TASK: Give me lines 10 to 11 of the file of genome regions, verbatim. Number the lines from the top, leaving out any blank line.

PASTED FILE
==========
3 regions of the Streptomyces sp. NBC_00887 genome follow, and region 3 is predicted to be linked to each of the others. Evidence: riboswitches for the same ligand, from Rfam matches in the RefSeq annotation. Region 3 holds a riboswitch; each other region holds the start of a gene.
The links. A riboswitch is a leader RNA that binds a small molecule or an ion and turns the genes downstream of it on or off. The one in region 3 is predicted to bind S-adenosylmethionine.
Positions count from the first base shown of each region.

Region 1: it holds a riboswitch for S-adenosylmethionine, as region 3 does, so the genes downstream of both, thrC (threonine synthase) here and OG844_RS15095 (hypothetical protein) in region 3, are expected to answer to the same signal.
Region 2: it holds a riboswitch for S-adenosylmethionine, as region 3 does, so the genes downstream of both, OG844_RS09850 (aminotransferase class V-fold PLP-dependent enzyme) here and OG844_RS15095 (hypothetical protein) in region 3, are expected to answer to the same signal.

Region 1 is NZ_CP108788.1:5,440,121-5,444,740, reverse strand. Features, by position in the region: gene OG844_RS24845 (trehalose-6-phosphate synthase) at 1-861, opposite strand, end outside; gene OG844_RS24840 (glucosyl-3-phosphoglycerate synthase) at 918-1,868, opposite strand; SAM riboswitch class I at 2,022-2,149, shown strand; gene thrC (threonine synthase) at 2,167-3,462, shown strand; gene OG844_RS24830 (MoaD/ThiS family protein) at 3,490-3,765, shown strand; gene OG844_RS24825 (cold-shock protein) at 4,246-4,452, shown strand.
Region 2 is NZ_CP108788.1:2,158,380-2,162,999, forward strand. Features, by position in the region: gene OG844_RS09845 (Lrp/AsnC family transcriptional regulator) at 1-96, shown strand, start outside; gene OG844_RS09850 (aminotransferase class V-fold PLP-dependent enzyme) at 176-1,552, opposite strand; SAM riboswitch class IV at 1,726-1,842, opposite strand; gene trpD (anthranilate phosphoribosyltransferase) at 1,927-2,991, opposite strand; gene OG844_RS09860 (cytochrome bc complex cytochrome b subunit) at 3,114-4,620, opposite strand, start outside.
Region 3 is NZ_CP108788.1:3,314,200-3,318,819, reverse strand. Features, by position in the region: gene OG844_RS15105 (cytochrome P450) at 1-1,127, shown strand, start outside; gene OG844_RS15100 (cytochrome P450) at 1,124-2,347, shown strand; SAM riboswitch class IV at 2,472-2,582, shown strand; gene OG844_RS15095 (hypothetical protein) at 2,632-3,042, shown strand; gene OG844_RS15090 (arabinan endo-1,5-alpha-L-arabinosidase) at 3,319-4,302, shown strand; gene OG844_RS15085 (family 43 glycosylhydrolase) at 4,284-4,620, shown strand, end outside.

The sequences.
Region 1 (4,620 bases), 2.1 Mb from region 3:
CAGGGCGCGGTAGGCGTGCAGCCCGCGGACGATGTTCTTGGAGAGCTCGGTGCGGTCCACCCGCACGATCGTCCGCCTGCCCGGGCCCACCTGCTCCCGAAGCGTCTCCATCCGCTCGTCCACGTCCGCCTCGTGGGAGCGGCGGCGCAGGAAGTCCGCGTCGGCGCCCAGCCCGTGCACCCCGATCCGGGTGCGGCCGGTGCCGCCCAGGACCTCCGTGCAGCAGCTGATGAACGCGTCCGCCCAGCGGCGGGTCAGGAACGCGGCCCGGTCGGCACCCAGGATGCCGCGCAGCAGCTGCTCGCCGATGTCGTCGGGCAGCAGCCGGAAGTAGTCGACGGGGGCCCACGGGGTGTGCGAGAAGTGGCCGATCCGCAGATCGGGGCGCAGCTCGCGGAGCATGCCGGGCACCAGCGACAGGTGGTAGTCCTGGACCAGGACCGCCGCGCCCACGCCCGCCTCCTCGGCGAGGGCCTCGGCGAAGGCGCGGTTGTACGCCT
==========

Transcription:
Region 1 (4,620 bases), 2.1 Mb from region 3:
CAGGGCGCGGTAGGCGTGCAGCCCGCGGACGATGTTCTTGGAGAGCTCGGTGCGGTCCACCCGCACGATCGTCCGCCTGCCCGGGCCCACCTGCTCCCGAAGCGTCTCCATCCGCTCGTCCACGTCCGCCTCGTGGGAGCGGCGGCGCAGGAAGTCCGCGTCGGCGCCCAGCCCGTGCACCCCGATCCGGGTGCGGCCGGTGCCGCCCAGGACCTCCGTGCAGCAGCTGATGAACGCGTCCGCCCAGCGGCGGGTCAGGAACGCGGCCCGGTCGGCACCCAGGATGCCGCGCAGCAGCTGCTCGCCGATGTCGTCGGGCAGCAGCCGGAAGTAGTCGACGGGGGCCCACGGGGTGTGCGAGAAGTGGCCGATCCGCAGATCGGGGCGCAGCTCGCGGAGCATGCCGGGCACCAGCGACAGGTGGTAGTCCTGGACCAGGACCGCCGCGCCCACGCCCGCCTCCTCGGCGAGGGCCTCGGCGAAGGCGCGGTTGTACGCCT